Annotate this Case

139 Ariz. 113 (1984)

677 P.2d 276

Wayne Alexander CAPSON, Petitioner, v. The SUPERIOR COURT OF the STATE OF ARIZONA, In and For the COUNTY OF MARICOPA, and the Hon. Elizabeth Stover, a judge thereof, Respondents, and STATE of Arizona, Real Party in Interest.

No. 17150-SA.

Supreme Court of Arizona, In Banc.

February 8, 1984.

Smith & Curtis by David W. Curtis, Phoenix, for petitioner.

*114 Thomas E. Collins, Maricopa County Atty. by Christina E. Fitzpatrick, Deputy County Atty., Phoenix, for respondents.

CAMERON, Justice.

This petition for special action filed by Wayne Capson seeks review of the respondent Superior Court's denial of petitioner's motion to dismiss. We have jurisdiction pursuant to Ariz. Const. Art. 6, § 5.

The issues we must resolve in this appeal are:

1. If an automobile is parked on posted private property without permission and is towed away, does the towing company have a lien on the vehicle for towing and storage? 2. If no lien attaches, does refusal to release the towed vehicle constitute theft under A.R.S. § 13-1802?

The facts necessary to resolve these issues are not in dispute. On 5 January 1983 Alan James Thompson parked his automobile on private property near an apartment complex in northeast Phoenix. Thompson was visiting tenants in the apartment complex. Signs prohibiting parking in the area indicated that violators' automobiles would be towed away and a $75 towing fee incurred. When Thompson returned to his automobile, he discovered that it was missing. Thompson contacted the apartment manager and was informed that the automobile had been towed away by the petitioner's towing company, Galaxy Towing Inc. Thompson and his host went to petitioner's lot and attempted to retrieve the automobile. The petitioner refused to open the gate to his lot and release the car until a $75 towing fee was paid. Thompson called the police but the petitioner continued to refuse to cooperate. Finally, the police threatened to cut the chain and retrieve the automobile, at which time the *115 petitioner opened the gate and returned the automobile.

Petitioner was charged with theft of property in violation of A.R.S. § 13-1802(A). After his motion to dismiss was denied by the respondent judge, the petitioner brought this special action. We accepted jurisdiction to settle what we believe to be an uncertainty in the law and to address a matter of statewide importance.


At common law, a garageman acquired no lien for towing or storage of a vehicle. A common law lien arose only when some value was imparted to the automobile by "performing work or furnishing material" for the vehicle. Candler v. Ash, 53 Ohio App.2d 134, 136, 372 N.E.2d 617, 619 (1976); see also United Tire and Investment Co. v. Maxwell, 202 Okl. 476, 477, 215 P.2d 541, 542 (1950). Our Court of Appeals has held that, "The existence of [a lien for storage] is strictly statutory and, being in derogation of the common law, such a right is entirely conditional on the statutory wording." Fitzhugh v. City of Douglas, 122 Ariz. 599, 600, 596 P.2d 737, 738 (App. 1979). Any lien for towing or storage of an automobile in Arizona must have a statutory basis.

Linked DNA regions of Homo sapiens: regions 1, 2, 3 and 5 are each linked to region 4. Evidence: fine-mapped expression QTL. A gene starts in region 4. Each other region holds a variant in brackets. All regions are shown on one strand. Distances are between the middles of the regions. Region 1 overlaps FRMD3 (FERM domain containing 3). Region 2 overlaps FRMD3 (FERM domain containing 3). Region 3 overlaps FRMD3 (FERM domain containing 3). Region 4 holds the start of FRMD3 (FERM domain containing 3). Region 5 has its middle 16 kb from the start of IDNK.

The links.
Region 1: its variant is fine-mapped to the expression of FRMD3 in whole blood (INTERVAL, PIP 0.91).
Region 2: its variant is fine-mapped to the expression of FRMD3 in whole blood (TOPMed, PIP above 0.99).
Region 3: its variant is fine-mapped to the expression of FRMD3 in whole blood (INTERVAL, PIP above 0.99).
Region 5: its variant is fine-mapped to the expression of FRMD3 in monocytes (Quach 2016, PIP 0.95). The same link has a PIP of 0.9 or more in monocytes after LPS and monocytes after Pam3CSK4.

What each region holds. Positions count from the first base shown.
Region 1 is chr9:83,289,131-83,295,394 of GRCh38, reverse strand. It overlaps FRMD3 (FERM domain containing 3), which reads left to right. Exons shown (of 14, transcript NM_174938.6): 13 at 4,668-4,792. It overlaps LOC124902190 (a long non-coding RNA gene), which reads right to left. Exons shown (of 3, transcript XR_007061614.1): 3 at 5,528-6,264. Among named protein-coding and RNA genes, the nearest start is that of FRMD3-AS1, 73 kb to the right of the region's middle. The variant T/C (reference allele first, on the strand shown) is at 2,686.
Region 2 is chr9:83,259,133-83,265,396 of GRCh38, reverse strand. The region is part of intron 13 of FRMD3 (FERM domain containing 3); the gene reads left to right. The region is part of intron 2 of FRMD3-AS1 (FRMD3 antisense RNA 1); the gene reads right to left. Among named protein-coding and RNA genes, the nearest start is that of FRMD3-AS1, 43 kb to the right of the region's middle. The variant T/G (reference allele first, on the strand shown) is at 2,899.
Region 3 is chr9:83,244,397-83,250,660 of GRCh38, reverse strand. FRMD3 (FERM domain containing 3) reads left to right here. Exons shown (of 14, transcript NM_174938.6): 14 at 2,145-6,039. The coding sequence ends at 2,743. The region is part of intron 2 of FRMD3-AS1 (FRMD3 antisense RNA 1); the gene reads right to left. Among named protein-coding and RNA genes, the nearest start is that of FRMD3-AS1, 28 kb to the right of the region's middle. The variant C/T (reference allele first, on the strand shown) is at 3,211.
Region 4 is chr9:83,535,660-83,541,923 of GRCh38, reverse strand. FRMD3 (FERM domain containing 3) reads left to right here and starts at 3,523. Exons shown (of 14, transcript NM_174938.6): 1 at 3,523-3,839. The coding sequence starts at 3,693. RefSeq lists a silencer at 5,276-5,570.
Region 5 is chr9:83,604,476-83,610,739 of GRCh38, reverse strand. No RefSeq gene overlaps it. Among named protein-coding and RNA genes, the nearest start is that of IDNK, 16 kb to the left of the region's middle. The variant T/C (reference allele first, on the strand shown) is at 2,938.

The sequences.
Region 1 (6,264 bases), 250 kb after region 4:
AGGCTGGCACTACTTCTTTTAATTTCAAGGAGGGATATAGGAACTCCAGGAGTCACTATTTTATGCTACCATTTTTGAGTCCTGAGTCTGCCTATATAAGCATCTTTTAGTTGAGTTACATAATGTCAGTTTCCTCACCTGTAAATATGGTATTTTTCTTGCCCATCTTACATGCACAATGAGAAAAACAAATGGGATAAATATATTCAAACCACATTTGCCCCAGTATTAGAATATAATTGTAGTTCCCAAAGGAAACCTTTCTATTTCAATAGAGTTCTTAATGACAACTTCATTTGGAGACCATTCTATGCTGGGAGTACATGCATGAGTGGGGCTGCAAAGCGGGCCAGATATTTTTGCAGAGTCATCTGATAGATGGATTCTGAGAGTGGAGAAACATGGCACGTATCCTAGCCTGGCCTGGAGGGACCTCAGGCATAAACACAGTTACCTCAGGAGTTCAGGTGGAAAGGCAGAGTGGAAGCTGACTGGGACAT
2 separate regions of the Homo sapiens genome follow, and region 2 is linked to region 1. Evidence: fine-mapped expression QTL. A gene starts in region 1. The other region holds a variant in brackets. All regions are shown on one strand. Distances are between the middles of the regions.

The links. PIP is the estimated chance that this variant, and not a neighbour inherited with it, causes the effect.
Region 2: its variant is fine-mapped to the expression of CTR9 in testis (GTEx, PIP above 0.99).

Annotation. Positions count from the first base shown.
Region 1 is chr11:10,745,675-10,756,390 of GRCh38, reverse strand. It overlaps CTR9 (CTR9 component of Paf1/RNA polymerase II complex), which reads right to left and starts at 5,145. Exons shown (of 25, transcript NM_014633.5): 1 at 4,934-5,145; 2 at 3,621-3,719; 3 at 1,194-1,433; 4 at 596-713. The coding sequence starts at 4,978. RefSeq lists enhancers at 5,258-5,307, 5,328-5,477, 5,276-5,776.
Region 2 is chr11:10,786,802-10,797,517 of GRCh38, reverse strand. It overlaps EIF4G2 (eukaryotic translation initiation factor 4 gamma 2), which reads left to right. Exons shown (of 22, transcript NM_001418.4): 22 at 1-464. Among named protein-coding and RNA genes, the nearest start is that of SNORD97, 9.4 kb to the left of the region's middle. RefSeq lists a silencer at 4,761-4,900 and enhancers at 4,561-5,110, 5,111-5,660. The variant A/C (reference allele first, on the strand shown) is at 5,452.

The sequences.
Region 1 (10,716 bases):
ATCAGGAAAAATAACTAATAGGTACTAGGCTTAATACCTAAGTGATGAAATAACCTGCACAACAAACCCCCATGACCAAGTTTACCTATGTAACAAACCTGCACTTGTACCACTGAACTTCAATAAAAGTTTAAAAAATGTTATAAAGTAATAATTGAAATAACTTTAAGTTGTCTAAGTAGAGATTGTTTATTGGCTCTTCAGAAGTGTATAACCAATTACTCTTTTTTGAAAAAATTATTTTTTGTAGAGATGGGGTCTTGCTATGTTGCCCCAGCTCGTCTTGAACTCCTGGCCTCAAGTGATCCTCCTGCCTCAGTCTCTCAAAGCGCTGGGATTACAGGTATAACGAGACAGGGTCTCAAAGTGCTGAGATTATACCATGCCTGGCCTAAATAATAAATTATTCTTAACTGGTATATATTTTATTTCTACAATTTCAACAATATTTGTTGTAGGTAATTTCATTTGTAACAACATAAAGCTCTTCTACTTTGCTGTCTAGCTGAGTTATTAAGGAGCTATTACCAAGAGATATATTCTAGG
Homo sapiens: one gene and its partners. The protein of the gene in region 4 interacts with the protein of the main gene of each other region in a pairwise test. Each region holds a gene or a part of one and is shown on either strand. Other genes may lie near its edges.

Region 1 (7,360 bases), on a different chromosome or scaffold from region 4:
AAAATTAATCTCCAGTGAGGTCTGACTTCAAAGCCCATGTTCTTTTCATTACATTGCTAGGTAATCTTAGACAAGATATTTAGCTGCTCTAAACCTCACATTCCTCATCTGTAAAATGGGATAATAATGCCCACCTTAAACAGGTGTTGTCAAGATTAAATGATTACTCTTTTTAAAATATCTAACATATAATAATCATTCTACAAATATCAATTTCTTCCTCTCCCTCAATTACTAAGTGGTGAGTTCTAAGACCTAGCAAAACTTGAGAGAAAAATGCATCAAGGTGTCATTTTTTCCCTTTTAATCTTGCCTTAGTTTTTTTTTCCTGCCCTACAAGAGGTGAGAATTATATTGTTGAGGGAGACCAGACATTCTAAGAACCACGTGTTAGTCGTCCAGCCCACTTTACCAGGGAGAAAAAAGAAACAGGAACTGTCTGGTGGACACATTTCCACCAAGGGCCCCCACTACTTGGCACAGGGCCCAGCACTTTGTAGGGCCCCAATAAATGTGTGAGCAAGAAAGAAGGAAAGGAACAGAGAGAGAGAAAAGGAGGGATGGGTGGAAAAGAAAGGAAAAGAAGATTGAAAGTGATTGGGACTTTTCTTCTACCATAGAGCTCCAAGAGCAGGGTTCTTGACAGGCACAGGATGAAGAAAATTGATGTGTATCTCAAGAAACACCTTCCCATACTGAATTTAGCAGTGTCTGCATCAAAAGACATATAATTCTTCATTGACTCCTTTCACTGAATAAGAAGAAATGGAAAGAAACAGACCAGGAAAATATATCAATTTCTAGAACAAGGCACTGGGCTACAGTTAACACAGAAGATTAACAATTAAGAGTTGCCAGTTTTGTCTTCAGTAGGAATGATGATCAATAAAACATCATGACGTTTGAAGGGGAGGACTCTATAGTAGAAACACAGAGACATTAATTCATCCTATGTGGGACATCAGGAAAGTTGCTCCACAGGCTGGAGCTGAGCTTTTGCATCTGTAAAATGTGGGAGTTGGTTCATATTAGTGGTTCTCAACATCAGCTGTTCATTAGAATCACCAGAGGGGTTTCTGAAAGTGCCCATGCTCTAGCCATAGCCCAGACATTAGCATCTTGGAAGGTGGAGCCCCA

The statute relied upon by petitioner states:

Proprietors of garages, repair and service stations shall have a lien upon motor vehicles of every kind, and the parts and accessories placed thereon, for labor, materials, supplies and storage for the amount of the charges, when the amount of the charges is agreed to by the proprietor and the owner.

A.R.S. § 33-1022(B). This statute does not authorize a lien for the towing of automobiles, and there is, then, no statutory basis for allowing a lien on an automobile for towing. Even if we assume that the statute allows a lien for the storage of the automobile that has been towed, there must be an agreement as to the storage charges. Currie v. Dooley, 132 Ariz. 584, 587, 647 P.2d 1182, 1185 (App. 1982). In the instant case, there is no indication that any part of the $75 towing charge included a charge for storage, and there is no other evidence that there was an agreed amount as and for storage.

The petitioner contends, however, that because the signs prohibiting parking stated that there would be a $75 towing fee assessed if a vehicle was towed, there was an implied agreement to pay that amount. Therefore, the petitioner claims that Currie, supra, does not apply. Admittedly, the language in Currie, supra, could be read to indicate that if the signs posted on the parking lot specified an amount to be paid for towing the vehicle away, then a person parking in the lot impliedly agreed to pay that amount as "charges." This reasoning, however, ignores the fact that even if there were an implied agreement to pay $75 for towing, there is no statutory basis for a lien to secure the payment of that amount. As to a lien for storage, there is no way that the owner of the vehicle, when reading the sign, could know (and therefore agree upon) the storage charges. We find no garageman's lien for storage.